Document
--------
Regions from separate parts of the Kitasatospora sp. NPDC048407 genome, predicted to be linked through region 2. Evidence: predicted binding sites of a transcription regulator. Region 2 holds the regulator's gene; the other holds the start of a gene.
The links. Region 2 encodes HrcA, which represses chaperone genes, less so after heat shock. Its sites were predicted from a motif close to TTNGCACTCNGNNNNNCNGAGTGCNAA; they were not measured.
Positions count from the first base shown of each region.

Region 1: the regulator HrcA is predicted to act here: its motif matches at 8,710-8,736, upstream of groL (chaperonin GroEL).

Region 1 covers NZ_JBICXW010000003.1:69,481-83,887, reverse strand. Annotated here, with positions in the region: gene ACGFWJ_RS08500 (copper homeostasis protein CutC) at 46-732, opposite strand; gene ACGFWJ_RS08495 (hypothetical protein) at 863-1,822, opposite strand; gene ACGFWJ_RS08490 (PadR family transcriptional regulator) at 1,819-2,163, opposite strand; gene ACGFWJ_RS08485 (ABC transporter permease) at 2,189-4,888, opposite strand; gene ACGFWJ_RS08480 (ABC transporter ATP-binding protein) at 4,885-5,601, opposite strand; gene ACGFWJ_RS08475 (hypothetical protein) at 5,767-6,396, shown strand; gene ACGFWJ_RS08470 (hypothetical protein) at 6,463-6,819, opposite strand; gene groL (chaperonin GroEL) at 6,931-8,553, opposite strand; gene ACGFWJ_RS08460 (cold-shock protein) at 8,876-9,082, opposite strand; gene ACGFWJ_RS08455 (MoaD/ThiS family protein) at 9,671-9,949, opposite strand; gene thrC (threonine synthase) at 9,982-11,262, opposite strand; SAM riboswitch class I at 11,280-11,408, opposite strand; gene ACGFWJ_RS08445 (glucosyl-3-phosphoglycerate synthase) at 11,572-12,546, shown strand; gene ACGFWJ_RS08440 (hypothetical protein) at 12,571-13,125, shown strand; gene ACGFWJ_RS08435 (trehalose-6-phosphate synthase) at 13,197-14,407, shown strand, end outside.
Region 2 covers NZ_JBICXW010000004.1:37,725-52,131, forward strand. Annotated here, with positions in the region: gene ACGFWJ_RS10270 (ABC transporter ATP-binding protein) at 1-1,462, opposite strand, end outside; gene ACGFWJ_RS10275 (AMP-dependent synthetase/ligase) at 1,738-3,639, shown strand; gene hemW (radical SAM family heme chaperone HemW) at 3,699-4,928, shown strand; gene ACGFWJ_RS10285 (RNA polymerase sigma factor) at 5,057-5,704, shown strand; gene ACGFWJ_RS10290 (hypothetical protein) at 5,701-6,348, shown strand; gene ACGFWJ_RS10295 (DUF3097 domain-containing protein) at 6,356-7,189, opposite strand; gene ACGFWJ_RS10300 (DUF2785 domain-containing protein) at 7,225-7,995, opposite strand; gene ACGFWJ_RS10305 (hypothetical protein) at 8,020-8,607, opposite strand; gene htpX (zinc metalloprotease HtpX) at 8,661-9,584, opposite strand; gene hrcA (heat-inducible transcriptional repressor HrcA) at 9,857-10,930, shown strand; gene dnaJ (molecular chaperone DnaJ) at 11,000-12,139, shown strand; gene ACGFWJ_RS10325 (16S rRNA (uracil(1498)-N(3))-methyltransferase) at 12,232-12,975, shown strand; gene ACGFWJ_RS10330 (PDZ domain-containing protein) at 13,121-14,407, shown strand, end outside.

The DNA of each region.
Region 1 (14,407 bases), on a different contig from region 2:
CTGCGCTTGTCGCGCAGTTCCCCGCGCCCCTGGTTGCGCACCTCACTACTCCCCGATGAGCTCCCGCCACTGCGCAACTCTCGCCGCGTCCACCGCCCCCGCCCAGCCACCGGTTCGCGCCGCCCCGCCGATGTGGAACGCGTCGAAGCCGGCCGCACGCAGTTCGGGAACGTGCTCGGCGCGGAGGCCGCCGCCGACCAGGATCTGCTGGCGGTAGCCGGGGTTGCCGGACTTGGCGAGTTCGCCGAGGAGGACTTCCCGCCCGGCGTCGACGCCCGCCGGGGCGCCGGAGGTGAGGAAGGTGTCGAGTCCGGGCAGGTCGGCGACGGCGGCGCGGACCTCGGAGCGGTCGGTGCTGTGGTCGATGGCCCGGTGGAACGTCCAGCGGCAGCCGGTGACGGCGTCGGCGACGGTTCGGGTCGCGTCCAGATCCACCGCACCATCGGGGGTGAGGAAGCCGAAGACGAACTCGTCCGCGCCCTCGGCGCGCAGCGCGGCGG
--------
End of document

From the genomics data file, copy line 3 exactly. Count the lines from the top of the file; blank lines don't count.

Positions count from the first base shown of each region.